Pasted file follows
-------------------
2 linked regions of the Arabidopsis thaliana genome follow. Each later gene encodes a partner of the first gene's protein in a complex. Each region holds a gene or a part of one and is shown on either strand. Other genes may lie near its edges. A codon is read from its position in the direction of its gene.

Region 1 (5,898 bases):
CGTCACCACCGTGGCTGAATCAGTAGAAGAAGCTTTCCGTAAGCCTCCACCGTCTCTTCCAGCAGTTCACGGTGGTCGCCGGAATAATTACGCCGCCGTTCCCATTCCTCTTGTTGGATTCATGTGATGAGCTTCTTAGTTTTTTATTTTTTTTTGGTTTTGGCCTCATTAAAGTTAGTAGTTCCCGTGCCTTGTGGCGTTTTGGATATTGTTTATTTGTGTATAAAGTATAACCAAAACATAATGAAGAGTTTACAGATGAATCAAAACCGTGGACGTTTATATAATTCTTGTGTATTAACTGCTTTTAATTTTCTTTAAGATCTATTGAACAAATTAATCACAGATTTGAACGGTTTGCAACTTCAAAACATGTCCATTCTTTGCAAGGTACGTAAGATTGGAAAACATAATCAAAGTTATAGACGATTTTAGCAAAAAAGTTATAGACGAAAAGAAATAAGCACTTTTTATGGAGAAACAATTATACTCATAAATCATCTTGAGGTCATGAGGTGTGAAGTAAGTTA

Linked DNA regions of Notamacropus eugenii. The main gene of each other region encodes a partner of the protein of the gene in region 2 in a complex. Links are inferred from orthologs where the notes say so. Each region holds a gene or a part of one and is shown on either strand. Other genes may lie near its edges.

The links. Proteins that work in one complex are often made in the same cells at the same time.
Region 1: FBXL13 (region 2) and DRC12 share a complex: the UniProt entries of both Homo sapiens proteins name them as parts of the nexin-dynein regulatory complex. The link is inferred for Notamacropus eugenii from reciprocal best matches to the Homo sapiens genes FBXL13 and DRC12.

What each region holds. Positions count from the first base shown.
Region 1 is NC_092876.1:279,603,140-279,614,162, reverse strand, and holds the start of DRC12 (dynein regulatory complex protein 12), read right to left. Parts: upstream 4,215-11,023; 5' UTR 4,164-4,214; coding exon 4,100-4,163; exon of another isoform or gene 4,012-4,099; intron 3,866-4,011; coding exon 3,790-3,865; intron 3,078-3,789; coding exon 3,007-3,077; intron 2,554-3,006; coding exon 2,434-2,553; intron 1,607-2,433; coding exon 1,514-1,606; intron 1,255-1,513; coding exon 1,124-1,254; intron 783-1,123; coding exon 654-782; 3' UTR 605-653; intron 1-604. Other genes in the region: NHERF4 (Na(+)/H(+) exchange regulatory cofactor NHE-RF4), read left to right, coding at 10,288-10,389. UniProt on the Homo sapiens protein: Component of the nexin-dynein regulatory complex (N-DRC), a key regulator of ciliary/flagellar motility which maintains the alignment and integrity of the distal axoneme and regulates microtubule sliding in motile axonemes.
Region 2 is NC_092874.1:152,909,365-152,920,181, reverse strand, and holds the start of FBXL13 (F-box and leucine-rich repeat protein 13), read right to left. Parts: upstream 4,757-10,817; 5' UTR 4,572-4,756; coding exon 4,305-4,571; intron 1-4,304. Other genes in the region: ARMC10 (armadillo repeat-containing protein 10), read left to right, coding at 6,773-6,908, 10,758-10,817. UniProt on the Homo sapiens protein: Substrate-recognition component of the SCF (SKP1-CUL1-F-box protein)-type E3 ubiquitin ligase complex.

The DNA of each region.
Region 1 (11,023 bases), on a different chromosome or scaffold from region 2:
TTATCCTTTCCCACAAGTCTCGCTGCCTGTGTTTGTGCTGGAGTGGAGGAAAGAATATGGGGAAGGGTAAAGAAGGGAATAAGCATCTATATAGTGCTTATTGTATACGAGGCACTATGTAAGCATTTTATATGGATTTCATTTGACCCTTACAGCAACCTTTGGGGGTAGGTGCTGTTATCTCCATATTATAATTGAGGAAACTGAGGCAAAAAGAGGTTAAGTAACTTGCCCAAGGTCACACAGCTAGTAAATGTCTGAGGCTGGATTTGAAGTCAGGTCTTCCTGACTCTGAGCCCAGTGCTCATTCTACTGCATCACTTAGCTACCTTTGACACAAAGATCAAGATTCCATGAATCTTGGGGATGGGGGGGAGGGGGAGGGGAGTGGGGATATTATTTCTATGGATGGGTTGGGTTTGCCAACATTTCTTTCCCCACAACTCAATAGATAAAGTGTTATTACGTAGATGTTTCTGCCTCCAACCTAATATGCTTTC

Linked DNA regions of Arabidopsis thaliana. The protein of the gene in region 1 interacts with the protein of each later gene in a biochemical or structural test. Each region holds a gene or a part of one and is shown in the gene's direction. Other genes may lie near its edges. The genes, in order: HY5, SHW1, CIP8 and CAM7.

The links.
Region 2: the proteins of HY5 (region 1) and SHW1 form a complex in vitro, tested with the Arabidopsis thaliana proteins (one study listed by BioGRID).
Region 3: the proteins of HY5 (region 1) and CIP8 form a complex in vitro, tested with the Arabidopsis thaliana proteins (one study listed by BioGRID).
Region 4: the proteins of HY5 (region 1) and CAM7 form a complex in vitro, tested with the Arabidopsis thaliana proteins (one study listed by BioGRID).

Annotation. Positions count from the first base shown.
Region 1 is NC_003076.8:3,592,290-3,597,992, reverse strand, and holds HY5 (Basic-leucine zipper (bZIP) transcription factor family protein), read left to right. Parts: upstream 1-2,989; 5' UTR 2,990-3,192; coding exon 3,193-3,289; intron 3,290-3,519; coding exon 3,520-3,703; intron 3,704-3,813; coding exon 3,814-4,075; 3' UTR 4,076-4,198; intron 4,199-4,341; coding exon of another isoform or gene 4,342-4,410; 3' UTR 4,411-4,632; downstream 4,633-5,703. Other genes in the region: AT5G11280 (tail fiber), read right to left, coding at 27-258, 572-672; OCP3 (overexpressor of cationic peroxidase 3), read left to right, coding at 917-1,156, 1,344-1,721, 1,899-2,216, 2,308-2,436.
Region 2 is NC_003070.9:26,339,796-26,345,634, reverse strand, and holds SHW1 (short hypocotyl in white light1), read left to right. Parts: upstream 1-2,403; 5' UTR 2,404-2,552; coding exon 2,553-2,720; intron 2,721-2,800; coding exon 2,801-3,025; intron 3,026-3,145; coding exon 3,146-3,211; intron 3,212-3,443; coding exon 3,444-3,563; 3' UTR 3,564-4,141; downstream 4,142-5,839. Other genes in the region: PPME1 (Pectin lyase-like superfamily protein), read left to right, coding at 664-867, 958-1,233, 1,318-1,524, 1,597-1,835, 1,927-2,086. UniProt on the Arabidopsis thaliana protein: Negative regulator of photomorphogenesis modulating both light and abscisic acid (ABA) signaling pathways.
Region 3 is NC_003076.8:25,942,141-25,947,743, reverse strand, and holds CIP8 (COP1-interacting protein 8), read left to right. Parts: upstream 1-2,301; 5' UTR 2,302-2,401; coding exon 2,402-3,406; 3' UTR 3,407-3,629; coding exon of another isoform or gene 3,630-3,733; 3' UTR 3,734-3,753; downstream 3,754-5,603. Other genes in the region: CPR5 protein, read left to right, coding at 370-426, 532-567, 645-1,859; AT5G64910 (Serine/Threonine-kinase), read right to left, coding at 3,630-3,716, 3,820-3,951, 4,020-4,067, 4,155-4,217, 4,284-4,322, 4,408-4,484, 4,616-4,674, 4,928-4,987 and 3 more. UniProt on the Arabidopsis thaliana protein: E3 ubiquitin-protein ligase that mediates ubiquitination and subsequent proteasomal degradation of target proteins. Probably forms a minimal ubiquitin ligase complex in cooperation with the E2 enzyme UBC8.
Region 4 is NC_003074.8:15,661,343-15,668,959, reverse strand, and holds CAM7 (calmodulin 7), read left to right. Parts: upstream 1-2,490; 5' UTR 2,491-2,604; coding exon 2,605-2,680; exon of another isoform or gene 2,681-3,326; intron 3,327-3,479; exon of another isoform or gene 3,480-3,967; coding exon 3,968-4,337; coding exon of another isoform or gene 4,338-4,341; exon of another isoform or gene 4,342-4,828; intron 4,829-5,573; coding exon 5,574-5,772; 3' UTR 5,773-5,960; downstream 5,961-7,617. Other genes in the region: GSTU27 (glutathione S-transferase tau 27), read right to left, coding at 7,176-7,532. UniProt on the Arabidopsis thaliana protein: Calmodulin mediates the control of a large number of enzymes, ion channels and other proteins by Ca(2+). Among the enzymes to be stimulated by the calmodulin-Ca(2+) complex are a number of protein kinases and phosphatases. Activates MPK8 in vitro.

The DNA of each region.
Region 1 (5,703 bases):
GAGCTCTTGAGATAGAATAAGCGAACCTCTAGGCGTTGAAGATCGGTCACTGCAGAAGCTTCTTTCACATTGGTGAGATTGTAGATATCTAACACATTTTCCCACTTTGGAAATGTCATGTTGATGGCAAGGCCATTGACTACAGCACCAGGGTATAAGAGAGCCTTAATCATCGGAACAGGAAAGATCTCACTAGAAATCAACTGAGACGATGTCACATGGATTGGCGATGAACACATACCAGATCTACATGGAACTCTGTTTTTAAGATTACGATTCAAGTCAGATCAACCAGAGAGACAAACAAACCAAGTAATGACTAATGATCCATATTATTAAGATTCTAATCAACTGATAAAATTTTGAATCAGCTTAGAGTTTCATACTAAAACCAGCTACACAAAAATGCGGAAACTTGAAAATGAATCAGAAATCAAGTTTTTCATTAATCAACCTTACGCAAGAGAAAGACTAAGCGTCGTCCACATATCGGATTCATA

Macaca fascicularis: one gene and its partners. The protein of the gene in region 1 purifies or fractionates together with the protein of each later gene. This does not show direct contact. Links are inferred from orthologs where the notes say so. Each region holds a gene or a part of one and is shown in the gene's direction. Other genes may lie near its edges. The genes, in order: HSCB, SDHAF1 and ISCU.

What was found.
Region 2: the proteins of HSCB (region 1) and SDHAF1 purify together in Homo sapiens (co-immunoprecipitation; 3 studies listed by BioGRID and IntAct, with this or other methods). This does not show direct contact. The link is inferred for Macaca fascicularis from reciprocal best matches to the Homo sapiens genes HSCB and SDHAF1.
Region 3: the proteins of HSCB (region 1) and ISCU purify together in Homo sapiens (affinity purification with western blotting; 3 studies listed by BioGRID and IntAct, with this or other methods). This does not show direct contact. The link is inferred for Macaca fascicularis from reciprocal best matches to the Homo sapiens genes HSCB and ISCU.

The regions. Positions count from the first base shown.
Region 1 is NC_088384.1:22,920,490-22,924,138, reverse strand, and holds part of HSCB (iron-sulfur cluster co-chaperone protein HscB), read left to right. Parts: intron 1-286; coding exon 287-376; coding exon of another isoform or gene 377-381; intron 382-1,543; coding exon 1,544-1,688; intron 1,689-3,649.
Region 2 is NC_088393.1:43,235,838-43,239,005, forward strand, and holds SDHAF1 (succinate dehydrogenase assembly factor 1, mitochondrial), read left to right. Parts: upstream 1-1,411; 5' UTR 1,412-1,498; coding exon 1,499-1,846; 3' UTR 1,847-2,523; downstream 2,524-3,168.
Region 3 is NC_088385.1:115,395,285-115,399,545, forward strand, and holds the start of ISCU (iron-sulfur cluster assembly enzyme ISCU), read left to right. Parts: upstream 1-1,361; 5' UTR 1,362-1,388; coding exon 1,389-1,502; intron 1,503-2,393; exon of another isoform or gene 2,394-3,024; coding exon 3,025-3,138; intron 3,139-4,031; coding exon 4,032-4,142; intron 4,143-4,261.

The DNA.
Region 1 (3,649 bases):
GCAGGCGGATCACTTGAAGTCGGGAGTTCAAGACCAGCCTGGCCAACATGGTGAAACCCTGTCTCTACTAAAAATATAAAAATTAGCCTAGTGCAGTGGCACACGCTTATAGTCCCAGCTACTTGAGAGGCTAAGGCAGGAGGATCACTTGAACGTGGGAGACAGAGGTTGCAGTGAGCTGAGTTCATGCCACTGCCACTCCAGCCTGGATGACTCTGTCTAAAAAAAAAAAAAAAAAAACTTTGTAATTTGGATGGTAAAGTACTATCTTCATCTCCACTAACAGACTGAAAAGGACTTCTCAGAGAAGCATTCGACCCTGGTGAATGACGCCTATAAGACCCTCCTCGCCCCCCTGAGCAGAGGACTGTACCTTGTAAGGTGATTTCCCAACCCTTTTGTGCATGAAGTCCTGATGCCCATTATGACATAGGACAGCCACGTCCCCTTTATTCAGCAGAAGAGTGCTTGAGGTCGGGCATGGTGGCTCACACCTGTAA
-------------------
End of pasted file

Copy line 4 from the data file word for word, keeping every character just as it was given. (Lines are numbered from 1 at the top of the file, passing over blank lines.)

Linked DNA regions of Notamacropus eugenii. The main gene of each other region encodes a partner of the protein of the gene in region 2 in a complex. Links are inferred from orthologs where the notes say so. Each region holds a gene or a part of one and is shown on either strand. Other genes may lie near its edges.